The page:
Representative Steve Hobbs of Audrain County filed H.B. 1944, and Hobbs’s had some political leverage due to his position on the Eminent Domain Task Force and his involvement with the Missouri Farm Bureau.[44]  Only a few changes were made to the bill through the legislative process, and the full House adopted it on April 12, 2006.[45]   The rehabilitated bill addressed several eminent domain issues,[46] but one of the most prominent was the “heritage value” provision.[47]  The idea of heritage value gained significant support from the Missouri Farm Bureau because properties in Missouri that had been owned by families for long periods were more likely to be agricultural.[48]  However, this provision was not limited to farms or any specific type of property.[49]  The provision “applied even to land owned by corporations or other entities, provided that a ‘family’ had controlled at least fifty percent of the entity.”[50]  The language in the final bill stipulated that the heritage value would not impact the condemnation “unless the property had been owned by the same family for fifty years or more, and the ‘heritage increment’ was to be a flat [fifty percent] of fair market value.”[51]  Thus, condemned land that met these criteria would have a just compensation value of the fair market value plus the heritage value.[52]

The heritage value provision gave some landowners a huge windfall, but only impacted a small number of landowners.[53]  Additional language classified some takings as “homestead takings,” which provided protections for landowners who did not qualify under the heritage value provision.[54]  To qualify as a homestead taking, the owner had to suffer a loss of their primary place of residence that “prevent[ed] the owner from utilizing the property in substantially the same manner as it was currently being utilized on the day of the taking.”[55]  Under the homestead takings provision, a homeowner would receive an amount equivalent to the fair market value of such property multiplied by 125%.[56]  Thus, after the bill was adopted, just compensation for condemned property was defined as the fair market value plus the heritage value or the homestead-taking provision if applicable.[57]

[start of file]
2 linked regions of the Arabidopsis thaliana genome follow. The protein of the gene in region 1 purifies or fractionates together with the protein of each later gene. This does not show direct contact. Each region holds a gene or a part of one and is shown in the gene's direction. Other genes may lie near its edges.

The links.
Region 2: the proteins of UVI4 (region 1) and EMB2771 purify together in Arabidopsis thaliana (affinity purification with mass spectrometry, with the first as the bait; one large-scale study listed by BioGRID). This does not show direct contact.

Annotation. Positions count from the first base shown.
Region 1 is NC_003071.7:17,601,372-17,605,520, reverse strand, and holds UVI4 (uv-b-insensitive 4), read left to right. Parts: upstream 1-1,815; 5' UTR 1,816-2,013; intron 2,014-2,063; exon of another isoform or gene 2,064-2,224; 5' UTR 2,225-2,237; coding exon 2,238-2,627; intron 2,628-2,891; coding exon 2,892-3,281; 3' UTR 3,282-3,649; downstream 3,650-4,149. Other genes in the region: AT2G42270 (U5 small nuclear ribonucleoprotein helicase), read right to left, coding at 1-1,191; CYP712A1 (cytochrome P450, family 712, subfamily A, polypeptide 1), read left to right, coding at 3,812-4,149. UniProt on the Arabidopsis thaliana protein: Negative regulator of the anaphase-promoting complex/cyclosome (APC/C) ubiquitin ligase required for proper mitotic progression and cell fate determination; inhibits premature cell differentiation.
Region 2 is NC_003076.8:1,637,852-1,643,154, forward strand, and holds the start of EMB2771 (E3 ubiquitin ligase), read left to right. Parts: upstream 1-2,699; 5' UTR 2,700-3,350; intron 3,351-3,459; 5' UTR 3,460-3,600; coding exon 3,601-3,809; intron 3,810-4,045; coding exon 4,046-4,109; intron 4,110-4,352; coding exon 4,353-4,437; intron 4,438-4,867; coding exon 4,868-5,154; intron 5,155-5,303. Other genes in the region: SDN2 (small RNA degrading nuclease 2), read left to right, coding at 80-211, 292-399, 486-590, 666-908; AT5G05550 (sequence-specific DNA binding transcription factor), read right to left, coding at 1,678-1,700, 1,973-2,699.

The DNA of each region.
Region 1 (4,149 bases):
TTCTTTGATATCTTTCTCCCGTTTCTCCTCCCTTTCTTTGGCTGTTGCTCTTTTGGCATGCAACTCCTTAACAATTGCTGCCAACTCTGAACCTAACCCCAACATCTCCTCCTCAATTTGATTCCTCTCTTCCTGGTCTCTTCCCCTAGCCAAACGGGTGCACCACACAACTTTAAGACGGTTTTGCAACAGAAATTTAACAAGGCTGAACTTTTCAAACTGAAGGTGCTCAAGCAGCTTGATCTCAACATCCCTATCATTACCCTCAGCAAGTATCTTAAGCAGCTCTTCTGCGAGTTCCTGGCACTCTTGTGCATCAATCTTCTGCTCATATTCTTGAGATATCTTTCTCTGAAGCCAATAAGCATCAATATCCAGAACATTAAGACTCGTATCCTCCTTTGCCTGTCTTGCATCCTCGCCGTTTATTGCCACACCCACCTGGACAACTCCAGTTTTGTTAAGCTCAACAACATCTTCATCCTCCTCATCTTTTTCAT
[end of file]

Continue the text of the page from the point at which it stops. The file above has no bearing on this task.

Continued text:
D.   Administrative and Regulatory Procedures

Under RSMo. § 393.170, the PSC has the discretion to grant or deny a transmission line’s application for a CCN, and the statute provides that the PSC must determine whether the construction is “necessary or convenient for the public service.”[58]  Typically, this standard has been interpreted by the courts as requiring the evidence “show that the additional service would be an improvement justifying its cost and that the inconvenience of the public occasioned by the lack of a carrier is sufficiently great to amount to a necessity.”[59]

The PSC articulated the specific factors to be used in evaluating utility CCN applications within In Re Intercon Gas, Inc.  The Intercon case combined the standards outlined in similar CCN application cases.[60]  The following criteria, known as the Tartan Factors, are used to determine whether a CCN should be granted: (1) there must be a need for the service; (2) the applicant must be qualified to provide the proposed service; (3) the applicant must have the financial ability to provide the proposed service; (4) the applicant’s proposal must be economically feasible; and (5) the service must promote the public interest.[61]